Nevertheless, when truth was told, Gilmore’s and his compatriot’s reasons ran even deeper. Most of the Union saw Charleston as a symbol of rebellion. Charleston was where South Carolinians voted to secede from the union and it was there that the firing on Fort Sumter started the conflict. For most of the Union, Charleston’s destruction was simple retribution.

Gilmore’s notes included the weapons vital data: the weapon had a registry number 6. From that, it was determined through foundry records that the weapon was made at the West Point Foundry, in New York, in 1863 and weighed 16,577 pounds when delivered.

Actual bombardment opened in the morning of August 22, 1863, but preparation had been ongoing for several days before. A platform had been built on Morris Island (in the marshes south of Charleston) with a sandbag parapet to support the Swamp Angel. There are records that cite engineers using 13,000 sandbags and 123 pieces of 15- to 18-inch timbers for the pilings that were sunk into the marsh, and 9,156 feet of 3-inch planking.

Thoroughness was the watchword in preparation. While the platform was built, and the gun was made ready, other details were tended to, such as the work done by gunnery engineer Captain Nathaniel Edwards who took compass readings on St. Michael’s church steeple in downtown Charleston for night firing. (When that happened, and it did happen, it was the first ever “compass-point” aimed assault in wartime.) The bottom line was, whenever Gillmore was ready, the Swamp Angel was ready to fire into Charleston – day or night.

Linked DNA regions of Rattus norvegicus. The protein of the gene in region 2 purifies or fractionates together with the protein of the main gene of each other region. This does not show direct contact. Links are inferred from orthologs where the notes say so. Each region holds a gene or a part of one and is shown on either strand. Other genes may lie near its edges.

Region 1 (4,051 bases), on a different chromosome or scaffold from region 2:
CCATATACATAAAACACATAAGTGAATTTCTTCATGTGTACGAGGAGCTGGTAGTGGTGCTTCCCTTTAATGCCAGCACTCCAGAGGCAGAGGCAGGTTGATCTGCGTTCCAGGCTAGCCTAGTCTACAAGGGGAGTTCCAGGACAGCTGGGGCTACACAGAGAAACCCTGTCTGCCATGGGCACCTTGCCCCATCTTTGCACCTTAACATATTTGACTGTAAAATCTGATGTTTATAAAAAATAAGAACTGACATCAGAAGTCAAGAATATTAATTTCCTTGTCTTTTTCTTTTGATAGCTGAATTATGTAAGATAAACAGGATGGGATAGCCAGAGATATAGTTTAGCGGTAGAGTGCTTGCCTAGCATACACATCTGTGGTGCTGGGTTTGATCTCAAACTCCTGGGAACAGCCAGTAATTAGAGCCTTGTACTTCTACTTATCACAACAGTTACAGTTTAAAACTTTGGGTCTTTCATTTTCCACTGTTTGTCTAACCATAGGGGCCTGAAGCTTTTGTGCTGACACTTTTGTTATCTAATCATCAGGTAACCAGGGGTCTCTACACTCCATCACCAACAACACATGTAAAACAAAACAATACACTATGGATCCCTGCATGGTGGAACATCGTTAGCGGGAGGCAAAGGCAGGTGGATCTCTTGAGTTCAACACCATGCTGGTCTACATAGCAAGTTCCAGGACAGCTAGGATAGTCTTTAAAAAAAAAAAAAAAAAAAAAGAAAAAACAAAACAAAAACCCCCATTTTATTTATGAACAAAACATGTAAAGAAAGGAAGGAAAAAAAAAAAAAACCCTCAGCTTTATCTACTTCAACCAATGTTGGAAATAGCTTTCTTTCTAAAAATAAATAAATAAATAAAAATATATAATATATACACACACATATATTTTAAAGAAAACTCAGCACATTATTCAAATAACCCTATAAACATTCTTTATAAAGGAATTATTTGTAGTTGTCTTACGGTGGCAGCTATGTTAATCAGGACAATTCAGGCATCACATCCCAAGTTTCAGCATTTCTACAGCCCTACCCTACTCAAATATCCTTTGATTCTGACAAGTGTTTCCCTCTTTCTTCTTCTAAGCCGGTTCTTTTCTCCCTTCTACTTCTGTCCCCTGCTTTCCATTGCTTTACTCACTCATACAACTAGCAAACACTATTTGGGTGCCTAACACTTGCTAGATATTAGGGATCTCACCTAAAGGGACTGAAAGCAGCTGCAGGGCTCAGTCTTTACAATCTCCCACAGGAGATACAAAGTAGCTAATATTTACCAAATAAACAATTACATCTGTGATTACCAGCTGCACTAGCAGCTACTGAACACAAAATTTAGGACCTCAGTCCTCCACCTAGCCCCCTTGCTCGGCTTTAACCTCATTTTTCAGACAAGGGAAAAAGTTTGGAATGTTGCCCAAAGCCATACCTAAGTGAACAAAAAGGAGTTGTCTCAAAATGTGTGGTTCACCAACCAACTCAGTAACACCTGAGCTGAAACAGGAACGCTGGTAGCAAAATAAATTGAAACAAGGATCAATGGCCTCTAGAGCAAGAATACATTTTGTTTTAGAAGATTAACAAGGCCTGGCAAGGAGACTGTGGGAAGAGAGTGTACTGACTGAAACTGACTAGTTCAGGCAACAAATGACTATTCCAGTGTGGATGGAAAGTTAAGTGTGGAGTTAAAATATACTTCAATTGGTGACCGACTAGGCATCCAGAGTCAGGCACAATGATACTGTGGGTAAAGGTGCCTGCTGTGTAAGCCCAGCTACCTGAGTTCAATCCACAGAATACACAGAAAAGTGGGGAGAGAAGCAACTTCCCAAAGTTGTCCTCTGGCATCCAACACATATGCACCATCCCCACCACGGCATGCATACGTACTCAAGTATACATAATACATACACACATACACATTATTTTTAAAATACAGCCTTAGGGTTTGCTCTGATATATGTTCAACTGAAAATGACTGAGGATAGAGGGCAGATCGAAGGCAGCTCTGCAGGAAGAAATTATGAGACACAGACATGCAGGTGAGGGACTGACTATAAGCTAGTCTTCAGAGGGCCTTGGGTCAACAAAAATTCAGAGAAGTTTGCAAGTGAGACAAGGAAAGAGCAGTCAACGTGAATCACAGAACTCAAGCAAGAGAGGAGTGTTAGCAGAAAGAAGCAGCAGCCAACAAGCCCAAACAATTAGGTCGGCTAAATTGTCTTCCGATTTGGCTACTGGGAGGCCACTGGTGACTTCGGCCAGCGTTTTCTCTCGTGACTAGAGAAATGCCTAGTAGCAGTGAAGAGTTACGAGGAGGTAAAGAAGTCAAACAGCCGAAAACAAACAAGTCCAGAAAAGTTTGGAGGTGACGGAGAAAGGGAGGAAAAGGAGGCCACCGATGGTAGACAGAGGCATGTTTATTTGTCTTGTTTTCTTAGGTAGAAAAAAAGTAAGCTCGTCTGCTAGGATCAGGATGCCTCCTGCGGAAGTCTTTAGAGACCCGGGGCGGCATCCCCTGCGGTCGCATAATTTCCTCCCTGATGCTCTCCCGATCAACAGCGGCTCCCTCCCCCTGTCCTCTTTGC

On August 21, General Gillmore received word that the marsh battery was completed and ready to fire. That message prompted the afore mentioned demand that General Beauregard evacuate the city. The note reached Confederate headquarters at 10:45 P.M., but Beauregard was not present. Since the message was unsigned, it was returned for verification, which prompted the Union forces to commence firing. At 1:30 A.M., August 22, the Swamp Angel was aimed by the compass reading taken on St. Michael’s steeple and it fired the first round into the city. Before dawn, the Swamp Angel would send sixteen shells into Charleston.